Friday, January 06, 2012

Why getting a good education and a good job doesn’t necessarily mean going to a four-year college

James Pethokoukis is talking about that issue and is reading a book by Charles Murray called Real Education, a book I have read as well.

A few weeks ago, President Obama made a speech to a bunch of high school students in Osawatomie, Kansas which Pethokoukis quotes:

But we need to meet the moment. We’ve got to up our game. We need to remember that we can only do that together. It starts by making education a national mission — a national mission. Government and businesses, parents and citizens. In this economy, a higher education is the surest route to the middle class. The unemployment rate for Americans with a college degree or more is about half the national average. And their incomes are twice as high as those who don’t have a high school diploma. Which means we shouldn’t be laying off good teachers right now — we should be hiring them. We shouldn’t be expecting less of our schools –- we should be demanding more. We shouldn’t be making it harder to afford college — we should be a country where everyone has a chance to go and doesn’t rack up $100,000 of debt just because they went.

Vice President Biden also made a similar speech in December at a high school in Jacksonville, Florida where he said,

A college degree “is about dignity, a sense of yourself, this notion of self worth, your standing in the community … it’s about becoming a better man and better woman,” Biden said. It’s about a person’s “social acceptability … the sense of your self worth and accomplishment. … Folks, it unlocks the mind and it serves as a tool to increasing civilization and progress.”

“A college education is almost a prerequisite to the middle class,” he said.

(Sorry, I forgot to link the original story on my facebook page when I posited this to my friends).

The fact is that, as lots of commentators are talking about, a higher education bubble is about to burst and it is not going to be pretty. Murray and Pethokoukis are arguing that we are sending far too many people to college and the message that we are sending that college is the only way to the middle class is pure bunk. My parents are solidly middle class, even upper middle class, and neither of them finished college. My mother went to a two year nursing school program and my father is retired Navy and I wouldn't not classify my upbringing as anything other than middle class. My sister is getting her degree at age 38, my brother is in the Army and doesn't have a degree, yet they are middle class Americans.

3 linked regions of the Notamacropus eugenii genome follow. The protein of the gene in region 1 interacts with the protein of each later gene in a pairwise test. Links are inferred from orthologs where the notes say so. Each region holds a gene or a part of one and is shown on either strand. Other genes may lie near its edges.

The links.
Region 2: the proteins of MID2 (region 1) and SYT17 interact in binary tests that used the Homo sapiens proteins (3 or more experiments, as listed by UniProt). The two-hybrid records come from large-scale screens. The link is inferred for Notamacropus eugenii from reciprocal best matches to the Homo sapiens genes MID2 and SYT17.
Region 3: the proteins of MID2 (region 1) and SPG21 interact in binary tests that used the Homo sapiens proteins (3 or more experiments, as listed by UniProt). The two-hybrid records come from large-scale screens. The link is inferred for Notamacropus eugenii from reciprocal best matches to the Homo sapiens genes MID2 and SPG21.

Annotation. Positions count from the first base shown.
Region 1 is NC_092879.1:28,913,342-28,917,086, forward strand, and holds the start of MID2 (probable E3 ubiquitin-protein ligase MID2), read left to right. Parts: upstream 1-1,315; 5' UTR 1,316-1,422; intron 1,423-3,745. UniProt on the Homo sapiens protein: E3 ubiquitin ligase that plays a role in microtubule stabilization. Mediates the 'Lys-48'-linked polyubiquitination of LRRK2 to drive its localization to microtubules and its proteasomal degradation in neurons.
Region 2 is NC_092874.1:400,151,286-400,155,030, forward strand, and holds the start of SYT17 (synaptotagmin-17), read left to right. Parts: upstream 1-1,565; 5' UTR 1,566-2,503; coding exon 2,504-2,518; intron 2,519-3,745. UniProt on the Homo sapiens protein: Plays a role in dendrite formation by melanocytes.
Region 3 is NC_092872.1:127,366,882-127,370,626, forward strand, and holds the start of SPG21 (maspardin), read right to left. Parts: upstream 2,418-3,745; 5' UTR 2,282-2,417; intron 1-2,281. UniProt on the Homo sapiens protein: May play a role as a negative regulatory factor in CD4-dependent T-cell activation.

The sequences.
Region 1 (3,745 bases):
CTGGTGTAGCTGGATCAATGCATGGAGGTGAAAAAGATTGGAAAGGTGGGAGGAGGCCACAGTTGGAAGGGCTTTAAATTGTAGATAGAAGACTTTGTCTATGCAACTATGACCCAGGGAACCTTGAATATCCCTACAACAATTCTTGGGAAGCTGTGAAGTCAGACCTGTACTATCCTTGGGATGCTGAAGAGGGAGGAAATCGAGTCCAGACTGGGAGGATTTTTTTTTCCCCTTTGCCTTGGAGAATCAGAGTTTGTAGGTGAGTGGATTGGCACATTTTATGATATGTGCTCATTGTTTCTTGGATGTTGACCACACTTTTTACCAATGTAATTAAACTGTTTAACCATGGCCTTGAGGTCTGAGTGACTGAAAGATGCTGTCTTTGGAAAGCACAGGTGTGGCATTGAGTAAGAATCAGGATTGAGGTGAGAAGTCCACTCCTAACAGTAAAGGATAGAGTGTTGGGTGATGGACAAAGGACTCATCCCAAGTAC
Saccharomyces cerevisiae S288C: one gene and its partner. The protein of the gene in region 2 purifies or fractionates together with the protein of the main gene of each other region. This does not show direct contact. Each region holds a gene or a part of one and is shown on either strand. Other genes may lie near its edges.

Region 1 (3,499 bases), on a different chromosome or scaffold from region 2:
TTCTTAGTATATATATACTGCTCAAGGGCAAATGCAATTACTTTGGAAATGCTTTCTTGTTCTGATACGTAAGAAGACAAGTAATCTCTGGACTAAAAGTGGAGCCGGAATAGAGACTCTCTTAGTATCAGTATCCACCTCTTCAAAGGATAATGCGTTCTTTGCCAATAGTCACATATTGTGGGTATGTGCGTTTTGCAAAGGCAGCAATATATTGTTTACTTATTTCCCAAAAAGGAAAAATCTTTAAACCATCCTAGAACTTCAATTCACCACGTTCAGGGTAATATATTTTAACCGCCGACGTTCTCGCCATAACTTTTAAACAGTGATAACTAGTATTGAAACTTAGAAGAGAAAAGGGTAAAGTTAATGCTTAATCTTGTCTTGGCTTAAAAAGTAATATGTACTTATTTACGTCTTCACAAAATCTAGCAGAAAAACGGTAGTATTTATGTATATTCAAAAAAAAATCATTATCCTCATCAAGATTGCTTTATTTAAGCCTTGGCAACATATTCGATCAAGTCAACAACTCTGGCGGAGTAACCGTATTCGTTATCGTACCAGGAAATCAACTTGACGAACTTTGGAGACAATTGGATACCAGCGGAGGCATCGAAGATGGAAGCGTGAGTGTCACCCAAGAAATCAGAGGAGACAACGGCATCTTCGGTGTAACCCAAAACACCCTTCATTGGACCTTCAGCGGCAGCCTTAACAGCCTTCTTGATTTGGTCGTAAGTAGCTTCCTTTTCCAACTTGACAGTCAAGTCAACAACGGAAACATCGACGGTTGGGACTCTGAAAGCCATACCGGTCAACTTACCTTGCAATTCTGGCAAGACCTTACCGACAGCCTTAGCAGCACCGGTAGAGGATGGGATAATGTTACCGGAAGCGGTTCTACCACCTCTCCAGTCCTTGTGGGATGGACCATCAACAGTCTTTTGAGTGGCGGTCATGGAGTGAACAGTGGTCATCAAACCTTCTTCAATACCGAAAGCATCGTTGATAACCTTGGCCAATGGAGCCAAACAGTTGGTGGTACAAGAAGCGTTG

The fact is that the path to middle class success and security has never been about a college degree--it has been about being willing to work hard. Sometimes that work is what we traditionally consider blue collar work and that blue collar work can be incredibly lucrative. Skilled labor, such as welding, plumbing, steel working, etc. is in huge demand and the pay is incredible since there are so few people with the skills to do things like highway welding or steel work for bridges and other infrastructure that such workers might make $150,000 a year with over time. Sure they have to work in the elements, but really, that makes them so much more valuable.

This might be funny to say as a lawyer sitting behind a desk most of the day, but there is nothing wrong with sweating at work. There is nothing wrong with a man or woman who works hard, takes care of themselves and their family, who works honestly and who pursues their own happiness without a college degree. They are honorable men and women. The fact that our President and Vice President demean (whether intentional or not) the millions of Americans (including most of our military) who don't have college degrees as not being middle class or somehow worth less as humans and as Americans is insulting in the extreme. To tell our children that people without college degrees (including some of those kids' own parents) have no standing in the community, have no social acceptability because they don't have a college degree (meaning my parents) is the worst kind of elitism.

President Obama is right, we shouldn't be expecting kids and families to rack up $100,000 of debt to go to college. But at the same time, we shouldn't be expecting every kid to go to college. College is not a guaranteed path to the middle class.  However, our nation has spent the past two decades touting the importance and necessity of "going to college" that it has probably affected the economy in the short term.

The only legitimate message about education that should be preached is that kids should finish high school, then they should work hard at what they do to earn a paycheck.  Success comes from hard work, not a piece of paper.

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